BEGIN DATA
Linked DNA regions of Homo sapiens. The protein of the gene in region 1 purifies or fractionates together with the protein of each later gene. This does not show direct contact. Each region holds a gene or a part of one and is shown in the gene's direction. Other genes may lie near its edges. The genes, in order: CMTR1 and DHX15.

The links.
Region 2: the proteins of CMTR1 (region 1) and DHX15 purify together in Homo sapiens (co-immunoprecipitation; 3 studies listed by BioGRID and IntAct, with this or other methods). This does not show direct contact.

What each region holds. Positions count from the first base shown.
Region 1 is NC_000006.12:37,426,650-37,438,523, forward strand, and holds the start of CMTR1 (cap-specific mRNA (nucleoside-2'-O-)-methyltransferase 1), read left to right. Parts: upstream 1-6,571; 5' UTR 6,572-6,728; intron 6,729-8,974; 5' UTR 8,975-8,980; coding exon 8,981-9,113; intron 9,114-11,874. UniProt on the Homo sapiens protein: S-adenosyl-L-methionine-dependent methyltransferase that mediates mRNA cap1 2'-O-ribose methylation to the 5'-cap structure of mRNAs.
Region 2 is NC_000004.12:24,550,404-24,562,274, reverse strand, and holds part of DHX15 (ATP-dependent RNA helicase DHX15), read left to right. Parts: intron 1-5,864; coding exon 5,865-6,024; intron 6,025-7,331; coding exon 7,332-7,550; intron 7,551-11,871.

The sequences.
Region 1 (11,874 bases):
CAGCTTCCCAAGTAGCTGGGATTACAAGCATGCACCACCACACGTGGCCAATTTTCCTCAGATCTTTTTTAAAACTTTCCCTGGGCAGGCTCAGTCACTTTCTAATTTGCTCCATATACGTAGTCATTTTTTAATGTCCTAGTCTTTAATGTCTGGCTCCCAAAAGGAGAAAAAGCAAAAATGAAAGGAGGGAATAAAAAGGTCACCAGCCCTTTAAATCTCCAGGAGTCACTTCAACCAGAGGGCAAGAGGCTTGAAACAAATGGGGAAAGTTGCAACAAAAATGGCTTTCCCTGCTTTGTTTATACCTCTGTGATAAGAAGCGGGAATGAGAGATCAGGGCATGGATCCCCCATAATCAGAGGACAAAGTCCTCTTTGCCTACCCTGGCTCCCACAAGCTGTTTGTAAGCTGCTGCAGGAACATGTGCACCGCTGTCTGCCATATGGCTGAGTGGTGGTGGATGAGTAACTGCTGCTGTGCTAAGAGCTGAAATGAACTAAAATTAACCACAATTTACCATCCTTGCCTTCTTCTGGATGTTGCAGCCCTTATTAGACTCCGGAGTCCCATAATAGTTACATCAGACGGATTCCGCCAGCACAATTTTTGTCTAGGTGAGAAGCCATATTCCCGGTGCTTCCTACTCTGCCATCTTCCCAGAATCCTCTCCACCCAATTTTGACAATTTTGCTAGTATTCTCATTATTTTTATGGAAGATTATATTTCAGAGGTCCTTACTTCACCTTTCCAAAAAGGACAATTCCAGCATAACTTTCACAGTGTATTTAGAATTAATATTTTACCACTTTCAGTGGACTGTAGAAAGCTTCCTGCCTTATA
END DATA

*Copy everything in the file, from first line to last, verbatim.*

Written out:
Linked DNA regions of Homo sapiens. The protein of the gene in region 1 purifies or fractionates together with the protein of each later gene. This does not show direct contact. Each region holds a gene or a part of one and is shown in the gene's direction. Other genes may lie near its edges. The genes, in order: CMTR1 and DHX15.

The links.
Region 2: the proteins of CMTR1 (region 1) and DHX15 purify together in Homo sapiens (co-immunoprecipitation; 3 studies listed by BioGRID and IntAct, with this or other methods). This does not show direct contact.

What each region holds. Positions count from the first base shown.
Region 1 is NC_000006.12:37,426,650-37,438,523, forward strand, and holds the start of CMTR1 (cap-specific mRNA (nucleoside-2'-O-)-methyltransferase 1), read left to right. Parts: upstream 1-6,571; 5' UTR 6,572-6,728; intron 6,729-8,974; 5' UTR 8,975-8,980; coding exon 8,981-9,113; intron 9,114-11,874. UniProt on the Homo sapiens protein: S-adenosyl-L-methionine-dependent methyltransferase that mediates mRNA cap1 2'-O-ribose methylation to the 5'-cap structure of mRNAs.
Region 2 is NC_000004.12:24,550,404-24,562,274, reverse strand, and holds part of DHX15 (ATP-dependent RNA helicase DHX15), read left to right. Parts: intron 1-5,864; coding exon 5,865-6,024; intron 6,025-7,331; coding exon 7,332-7,550; intron 7,551-11,871.

The sequences.
Region 1 (11,874 bases):
CAGCTTCCCAAGTAGCTGGGATTACAAGCATGCACCACCACACGTGGCCAATTTTCCTCAGATCTTTTTTAAAACTTTCCCTGGGCAGGCTCAGTCACTTTCTAATTTGCTCCATATACGTAGTCATTTTTTAATGTCCTAGTCTTTAATGTCTGGCTCCCAAAAGGAGAAAAAGCAAAAATGAAAGGAGGGAATAAAAAGGTCACCAGCCCTTTAAATCTCCAGGAGTCACTTCAACCAGAGGGCAAGAGGCTTGAAACAAATGGGGAAAGTTGCAACAAAAATGGCTTTCCCTGCTTTGTTTATACCTCTGTGATAAGAAGCGGGAATGAGAGATCAGGGCATGGATCCCCCATAATCAGAGGACAAAGTCCTCTTTGCCTACCCTGGCTCCCACAAGCTGTTTGTAAGCTGCTGCAGGAACATGTGCACCGCTGTCTGCCATATGGCTGAGTGGTGGTGGATGAGTAACTGCTGCTGTGCTAAGAGCTGAAATGAACTAAAATTAACCACAATTTACCATCCTTGCCTTCTTCTGGATGTTGCAGCCCTTATTAGACTCCGGAGTCCCATAATAGTTACATCAGACGGATTCCGCCAGCACAATTTTTGTCTAGGTGAGAAGCCATATTCCCGGTGCTTCCTACTCTGCCATCTTCCCAGAATCCTCTCCACCCAATTTTGACAATTTTGCTAGTATTCTCATTATTTTTATGGAAGATTATATTTCAGAGGTCCTTACTTCACCTTTCCAAAAAGGACAATTCCAGCATAACTTTCACAGTGTATTTAGAATTAATATTTTACCACTTTCAGTGGACTGTAGAAAGCTTCCTGCCTTATA